Photographing time-lapses where the camera moves a long distance is not easy. You can set up tracks, but this is a long and laborious project. Plus, you need to make sure the tracks are not in the shot. This is where cable cameras come into play. It may look like a hard thing to set up, but this video by Morten Rustad will take you through all the steps you need to take to create fascinating time-lapses.
Variable neutral density filters are typically more common for video than photography, but there’s that grey timelapse area in the middle where the two worlds tend to often collide. I usually go with regular NDs for long exposures and timelapse, but having recently picked up a variable ND for video, I have found myself using it a lot more for regular photography, too.
Mine doesn’t go quite as dark as Syrp’s new “Super Dark” variable ND filter, though. Offering 5-10 stops of neutral density, the filter will ship in both 62mm and 82mm sizes, with step-up rings to fit other lens sizes included. It also contains built in physical stops and handy markings around the edge of the filter to let you know just how many stops of light you’re blocking.
A couple of months ago, Syrp updated the firmware on the Genie Mini to add a couple of very cool new features. One of those was the ability to automate the shooting of panoramic still images for stitching. It’s not a difficult process to accomplish, but there are one or two gotchas and things you have to look out for.
In this video from The Slanted Lens, Jay P Morgan explains the whole process, from start to finish. With the New York cityscape as his subject, Jay walks us through setting up the Genie for the sequence, shooting the images, and then stitching them together in Photoshop.
When SYRP first kickstarted the Genie, we knew that it was something a bit different, but we had no idea how vast the echo system will be. The Slingshot is the third member to the Genie system (after the mini and bracket). The Slingshot builds on the same Genie motor to move between two points. Only instead of riding a slider, it is hang on a rope bridge.
The slingshot comes with two mounting brackets which you can hang on trees or walls or bridges, and a big four-wheels cart that holds the Genie, a camera and an optional Genie mini. Once the brackets are mounted, the cart is placed on the two wires and is ready to go.
Creating super long slider or dolly shots is something many timelapse photographers and filmmakers dream about doing. For some, hyperlapse techniques and a lot of post production work is the answer. For others, that’s far too much work. When you look at the whole process, you can quickly see why. For others, the solution is a cable cam zipline type system.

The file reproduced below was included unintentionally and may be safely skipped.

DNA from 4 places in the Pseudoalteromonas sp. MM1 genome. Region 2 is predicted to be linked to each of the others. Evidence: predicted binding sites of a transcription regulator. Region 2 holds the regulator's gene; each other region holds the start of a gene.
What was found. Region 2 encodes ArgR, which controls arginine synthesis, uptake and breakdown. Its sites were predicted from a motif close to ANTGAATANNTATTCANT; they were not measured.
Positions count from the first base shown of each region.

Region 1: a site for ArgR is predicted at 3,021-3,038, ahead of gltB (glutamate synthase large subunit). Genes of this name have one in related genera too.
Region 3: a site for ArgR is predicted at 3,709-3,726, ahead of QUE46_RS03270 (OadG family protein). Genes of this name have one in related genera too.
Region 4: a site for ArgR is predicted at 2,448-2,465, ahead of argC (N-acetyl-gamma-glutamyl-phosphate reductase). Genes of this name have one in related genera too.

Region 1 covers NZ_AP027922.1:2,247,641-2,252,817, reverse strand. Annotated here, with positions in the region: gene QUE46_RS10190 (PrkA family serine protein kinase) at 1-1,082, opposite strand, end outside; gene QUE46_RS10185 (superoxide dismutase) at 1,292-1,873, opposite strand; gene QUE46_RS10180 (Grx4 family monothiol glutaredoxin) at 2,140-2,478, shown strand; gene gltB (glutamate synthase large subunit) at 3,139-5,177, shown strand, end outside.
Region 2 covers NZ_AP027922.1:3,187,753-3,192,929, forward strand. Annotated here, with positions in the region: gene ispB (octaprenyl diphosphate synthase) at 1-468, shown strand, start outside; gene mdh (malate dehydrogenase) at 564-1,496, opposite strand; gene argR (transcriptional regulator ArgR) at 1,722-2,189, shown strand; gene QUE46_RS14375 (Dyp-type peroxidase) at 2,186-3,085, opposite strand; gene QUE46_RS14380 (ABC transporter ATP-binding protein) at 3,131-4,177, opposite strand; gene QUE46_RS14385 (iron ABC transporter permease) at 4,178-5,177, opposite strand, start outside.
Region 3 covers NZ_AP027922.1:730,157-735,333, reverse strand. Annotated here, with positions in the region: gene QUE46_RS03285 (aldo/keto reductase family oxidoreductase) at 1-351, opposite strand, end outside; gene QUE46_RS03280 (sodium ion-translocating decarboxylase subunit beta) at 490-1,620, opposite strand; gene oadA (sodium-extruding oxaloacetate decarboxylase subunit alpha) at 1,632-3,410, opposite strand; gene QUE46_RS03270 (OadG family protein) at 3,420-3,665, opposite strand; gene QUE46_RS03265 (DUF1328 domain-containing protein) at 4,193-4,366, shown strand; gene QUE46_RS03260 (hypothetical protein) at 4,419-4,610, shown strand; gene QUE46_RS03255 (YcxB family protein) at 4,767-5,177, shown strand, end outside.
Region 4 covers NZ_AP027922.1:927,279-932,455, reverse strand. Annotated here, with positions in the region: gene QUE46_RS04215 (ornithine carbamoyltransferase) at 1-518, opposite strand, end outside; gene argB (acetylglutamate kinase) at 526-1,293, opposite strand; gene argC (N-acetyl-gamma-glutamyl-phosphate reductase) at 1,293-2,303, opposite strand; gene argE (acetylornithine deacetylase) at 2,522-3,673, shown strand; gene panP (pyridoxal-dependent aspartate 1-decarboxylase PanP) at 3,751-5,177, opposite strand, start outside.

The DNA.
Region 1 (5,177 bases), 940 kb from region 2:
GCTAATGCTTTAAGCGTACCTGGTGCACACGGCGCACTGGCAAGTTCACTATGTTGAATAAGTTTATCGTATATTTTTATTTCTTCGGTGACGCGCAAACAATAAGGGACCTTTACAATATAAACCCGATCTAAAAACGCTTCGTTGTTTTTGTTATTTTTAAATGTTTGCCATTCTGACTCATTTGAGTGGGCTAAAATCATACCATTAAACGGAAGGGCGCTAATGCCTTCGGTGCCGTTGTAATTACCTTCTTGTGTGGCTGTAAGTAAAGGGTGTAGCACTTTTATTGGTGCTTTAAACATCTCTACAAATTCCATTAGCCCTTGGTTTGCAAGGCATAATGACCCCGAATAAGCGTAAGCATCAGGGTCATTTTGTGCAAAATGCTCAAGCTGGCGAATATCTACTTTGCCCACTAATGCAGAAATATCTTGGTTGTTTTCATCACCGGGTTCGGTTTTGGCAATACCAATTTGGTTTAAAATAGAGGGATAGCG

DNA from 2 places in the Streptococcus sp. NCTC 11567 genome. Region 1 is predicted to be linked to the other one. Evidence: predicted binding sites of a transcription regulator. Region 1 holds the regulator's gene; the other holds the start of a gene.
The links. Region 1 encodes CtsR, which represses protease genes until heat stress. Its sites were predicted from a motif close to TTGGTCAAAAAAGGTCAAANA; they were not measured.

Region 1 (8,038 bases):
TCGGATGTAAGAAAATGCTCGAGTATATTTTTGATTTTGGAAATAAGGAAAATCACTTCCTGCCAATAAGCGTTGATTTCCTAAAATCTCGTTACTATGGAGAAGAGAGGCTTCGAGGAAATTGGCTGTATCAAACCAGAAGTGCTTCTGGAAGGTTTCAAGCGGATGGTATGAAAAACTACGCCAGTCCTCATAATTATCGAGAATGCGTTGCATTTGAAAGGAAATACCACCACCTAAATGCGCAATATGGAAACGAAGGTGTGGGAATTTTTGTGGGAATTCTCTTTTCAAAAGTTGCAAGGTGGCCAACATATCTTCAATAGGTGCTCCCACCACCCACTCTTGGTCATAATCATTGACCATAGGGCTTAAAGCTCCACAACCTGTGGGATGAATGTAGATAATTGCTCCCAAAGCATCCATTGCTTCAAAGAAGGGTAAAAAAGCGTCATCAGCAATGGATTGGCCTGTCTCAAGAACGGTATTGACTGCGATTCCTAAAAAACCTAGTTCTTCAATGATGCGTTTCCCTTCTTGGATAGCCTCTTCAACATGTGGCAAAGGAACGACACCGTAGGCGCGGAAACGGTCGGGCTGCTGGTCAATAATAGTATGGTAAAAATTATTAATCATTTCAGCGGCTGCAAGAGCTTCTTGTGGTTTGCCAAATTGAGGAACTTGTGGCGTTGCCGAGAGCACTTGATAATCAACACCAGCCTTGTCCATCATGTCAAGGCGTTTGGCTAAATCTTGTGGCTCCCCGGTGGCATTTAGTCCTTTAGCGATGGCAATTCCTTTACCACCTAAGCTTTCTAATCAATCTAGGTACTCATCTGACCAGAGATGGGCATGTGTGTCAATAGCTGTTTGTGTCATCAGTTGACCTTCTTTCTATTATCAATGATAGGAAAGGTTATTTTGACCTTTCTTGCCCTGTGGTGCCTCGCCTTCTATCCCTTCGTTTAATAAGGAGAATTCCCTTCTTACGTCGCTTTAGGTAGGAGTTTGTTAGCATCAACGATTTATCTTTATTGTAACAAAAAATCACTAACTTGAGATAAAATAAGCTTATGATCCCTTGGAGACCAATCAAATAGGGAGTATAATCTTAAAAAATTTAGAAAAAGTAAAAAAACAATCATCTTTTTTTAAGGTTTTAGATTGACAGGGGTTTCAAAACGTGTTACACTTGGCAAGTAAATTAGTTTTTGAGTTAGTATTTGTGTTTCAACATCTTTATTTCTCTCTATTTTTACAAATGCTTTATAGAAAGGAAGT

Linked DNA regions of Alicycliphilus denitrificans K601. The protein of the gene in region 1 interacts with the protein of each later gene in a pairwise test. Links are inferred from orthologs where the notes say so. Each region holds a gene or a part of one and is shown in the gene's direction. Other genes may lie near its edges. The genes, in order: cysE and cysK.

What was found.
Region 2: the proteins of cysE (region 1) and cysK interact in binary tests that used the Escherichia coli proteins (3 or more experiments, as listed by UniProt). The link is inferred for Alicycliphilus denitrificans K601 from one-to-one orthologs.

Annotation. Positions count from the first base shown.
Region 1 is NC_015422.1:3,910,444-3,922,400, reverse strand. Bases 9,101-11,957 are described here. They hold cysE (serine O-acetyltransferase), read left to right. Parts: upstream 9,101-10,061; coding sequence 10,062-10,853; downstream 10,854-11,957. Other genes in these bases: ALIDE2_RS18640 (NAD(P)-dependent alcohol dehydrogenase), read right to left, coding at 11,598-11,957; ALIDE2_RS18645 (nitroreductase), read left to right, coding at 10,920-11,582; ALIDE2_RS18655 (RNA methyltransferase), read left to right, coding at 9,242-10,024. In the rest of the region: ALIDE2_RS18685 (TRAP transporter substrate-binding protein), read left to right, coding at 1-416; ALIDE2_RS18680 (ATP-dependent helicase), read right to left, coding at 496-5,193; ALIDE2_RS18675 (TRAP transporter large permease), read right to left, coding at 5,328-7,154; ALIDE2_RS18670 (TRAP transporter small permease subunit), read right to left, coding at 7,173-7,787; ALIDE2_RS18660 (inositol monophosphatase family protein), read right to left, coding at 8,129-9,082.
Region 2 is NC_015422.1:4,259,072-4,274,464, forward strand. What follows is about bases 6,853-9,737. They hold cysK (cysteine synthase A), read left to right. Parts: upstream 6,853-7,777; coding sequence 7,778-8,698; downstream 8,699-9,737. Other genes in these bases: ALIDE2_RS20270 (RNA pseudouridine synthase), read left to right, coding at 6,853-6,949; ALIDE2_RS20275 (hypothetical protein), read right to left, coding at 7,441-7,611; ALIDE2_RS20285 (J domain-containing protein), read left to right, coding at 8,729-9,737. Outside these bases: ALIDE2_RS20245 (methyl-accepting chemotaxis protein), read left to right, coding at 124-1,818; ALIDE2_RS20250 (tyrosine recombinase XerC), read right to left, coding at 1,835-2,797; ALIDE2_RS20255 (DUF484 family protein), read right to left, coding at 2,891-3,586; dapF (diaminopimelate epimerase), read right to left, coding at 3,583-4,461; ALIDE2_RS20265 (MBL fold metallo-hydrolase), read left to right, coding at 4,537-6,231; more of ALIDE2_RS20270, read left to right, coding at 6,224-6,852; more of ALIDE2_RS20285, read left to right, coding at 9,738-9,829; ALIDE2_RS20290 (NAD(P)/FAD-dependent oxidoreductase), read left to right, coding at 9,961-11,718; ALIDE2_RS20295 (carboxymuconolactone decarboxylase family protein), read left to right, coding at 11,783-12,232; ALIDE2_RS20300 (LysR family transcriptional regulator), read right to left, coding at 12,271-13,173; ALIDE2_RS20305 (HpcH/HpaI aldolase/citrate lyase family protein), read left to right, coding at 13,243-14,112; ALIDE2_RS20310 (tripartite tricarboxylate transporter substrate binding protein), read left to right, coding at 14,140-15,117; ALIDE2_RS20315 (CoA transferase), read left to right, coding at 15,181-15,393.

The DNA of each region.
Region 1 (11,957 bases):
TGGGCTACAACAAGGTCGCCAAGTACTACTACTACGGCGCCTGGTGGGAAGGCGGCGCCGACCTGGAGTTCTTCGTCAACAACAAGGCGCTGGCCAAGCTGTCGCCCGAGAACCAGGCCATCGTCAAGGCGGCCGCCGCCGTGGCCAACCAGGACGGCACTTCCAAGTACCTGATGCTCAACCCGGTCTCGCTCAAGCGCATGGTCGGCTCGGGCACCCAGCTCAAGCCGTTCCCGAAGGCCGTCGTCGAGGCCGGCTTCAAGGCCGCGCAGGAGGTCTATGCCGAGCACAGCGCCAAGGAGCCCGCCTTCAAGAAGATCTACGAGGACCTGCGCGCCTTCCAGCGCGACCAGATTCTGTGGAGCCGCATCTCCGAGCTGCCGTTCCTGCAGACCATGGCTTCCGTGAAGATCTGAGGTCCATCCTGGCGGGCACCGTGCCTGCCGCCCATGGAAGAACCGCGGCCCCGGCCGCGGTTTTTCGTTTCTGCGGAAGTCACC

It works with the Syrp Genie (review here), to provide you with a level of control that is otherwise difficult to achieve. Until now, though, these have been DIY solutions. In fact, you can see our own DIY Syrp Genie cable cam here. Today, though, Syrp have released their official cablecam, the Slingshot.
Update: this giveaway has ended, please jump to the bottom to see the winner. Huge thanks to SYRP for the prizes.
If you are reading this site for any amount of time, you you know that we are big fans of adding movement to time lapses. And while there are some small and nifty devices out there, nothing beats a full rig. And the Genie Pan Track Kit is one of our favorite. Guess what? We’re giving one away! (street value $1,365.00 USD).
If you’re looking for an economical way to add clean, smooth motion to your time lapse or live action video clips, the Syrp Genie Mini is a great place to start.
However, I didn’t expect just how easy and fun the Genie Mini would be to use in the field – continue reading for the complete review…
If you are reading this site for any amount of time, you you know that we are big fans of adding movement to time lapses. I mean static timelapses are so 2014 🙂
UPDATE: the giveaway has ended and a winner picked. Please see bottom of post for details. Huge thanks to SYRP for the prize and huge thanks to everyone for playing.
If you want movement but still cant setup a big rig, the Genie mini is the perfect solution for you, and we are giving one away!
The Mini is a small rotating plate that can easily fit in your bag. When you are ready to take a time lapse just pop it on a tripod, set the rotation parameters with a phone app and tell it to start. And you can win one by entering below (street value is $249.00). There is a cool demo over here. But we are also giving a bonus: a SYRP Ballhead ($109.95). How cool is that. All you have to do is enter below:
To me, the biggest capability of the Genie that separates it from other time lapse and live action motion control devices is its ability to run long distance cable cam shots – there is no other device on the market that can do this.
But, in order to run a cable cam sequence – you first need a cable cam cart.
In this article, I will share the details of my DIY hyperlapse cable cam cart that I built for use with the Syrp Genie.